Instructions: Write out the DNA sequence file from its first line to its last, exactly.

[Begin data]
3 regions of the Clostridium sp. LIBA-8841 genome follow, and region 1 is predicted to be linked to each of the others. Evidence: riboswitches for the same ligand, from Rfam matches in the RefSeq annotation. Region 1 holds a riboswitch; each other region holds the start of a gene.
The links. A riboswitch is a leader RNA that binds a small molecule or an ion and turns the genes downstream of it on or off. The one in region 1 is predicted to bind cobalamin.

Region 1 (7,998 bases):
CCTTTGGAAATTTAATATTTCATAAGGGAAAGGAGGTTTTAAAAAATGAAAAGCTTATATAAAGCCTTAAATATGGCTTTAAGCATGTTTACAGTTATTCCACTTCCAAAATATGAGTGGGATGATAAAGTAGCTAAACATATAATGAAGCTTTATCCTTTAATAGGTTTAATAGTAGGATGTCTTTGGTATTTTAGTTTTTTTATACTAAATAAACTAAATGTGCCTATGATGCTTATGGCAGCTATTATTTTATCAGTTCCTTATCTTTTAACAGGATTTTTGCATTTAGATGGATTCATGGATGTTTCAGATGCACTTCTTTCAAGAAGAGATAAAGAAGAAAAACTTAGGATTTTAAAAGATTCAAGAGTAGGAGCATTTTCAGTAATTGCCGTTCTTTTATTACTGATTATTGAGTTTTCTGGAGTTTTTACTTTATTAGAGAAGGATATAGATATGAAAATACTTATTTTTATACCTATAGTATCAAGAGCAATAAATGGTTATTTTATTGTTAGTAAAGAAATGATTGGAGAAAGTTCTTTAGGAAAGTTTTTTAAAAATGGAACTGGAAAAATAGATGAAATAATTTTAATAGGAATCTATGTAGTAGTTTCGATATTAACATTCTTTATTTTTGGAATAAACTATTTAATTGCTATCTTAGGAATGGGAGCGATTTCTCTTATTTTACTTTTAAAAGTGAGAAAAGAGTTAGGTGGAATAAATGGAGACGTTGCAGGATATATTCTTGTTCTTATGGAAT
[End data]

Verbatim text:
3 regions of the Clostridium sp. LIBA-8841 genome follow, and region 1 is predicted to be linked to each of the others. Evidence: riboswitches for the same ligand, from Rfam matches in the RefSeq annotation. Region 1 holds a riboswitch; each other region holds the start of a gene.
The links. A riboswitch is a leader RNA that binds a small molecule or an ion and turns the genes downstream of it on or off. The one in region 1 is predicted to bind cobalamin.

Region 1 (7,998 bases):
CCTTTGGAAATTTAATATTTCATAAGGGAAAGGAGGTTTTAAAAAATGAAAAGCTTATATAAAGCCTTAAATATGGCTTTAAGCATGTTTACAGTTATTCCACTTCCAAAATATGAGTGGGATGATAAAGTAGCTAAACATATAATGAAGCTTTATCCTTTAATAGGTTTAATAGTAGGATGTCTTTGGTATTTTAGTTTTTTTATACTAAATAAACTAAATGTGCCTATGATGCTTATGGCAGCTATTATTTTATCAGTTCCTTATCTTTTAACAGGATTTTTGCATTTAGATGGATTCATGGATGTTTCAGATGCACTTCTTTCAAGAAGAGATAAAGAAGAAAAACTTAGGATTTTAAAAGATTCAAGAGTAGGAGCATTTTCAGTAATTGCCGTTCTTTTATTACTGATTATTGAGTTTTCTGGAGTTTTTACTTTATTAGAGAAGGATATAGATATGAAAATACTTATTTTTATACCTATAGTATCAAGAGCAATAAATGGTTATTTTATTGTTAGTAAAGAAATGATTGGAGAAAGTTCTTTAGGAAAGTTTTTTAAAAATGGAACTGGAAAAATAGATGAAATAATTTTAATAGGAATCTATGTAGTAGTTTCGATATTAACATTCTTTATTTTTGGAATAAACTATTTAATTGCTATCTTAGGAATGGGAGCGATTTCTCTTATTTTACTTTTAAAAGTGAGAAAAGAGTTAGGTGGAATAAATGGAGACGTTGCAGGATATATTCTTGTTCTTATGGAAT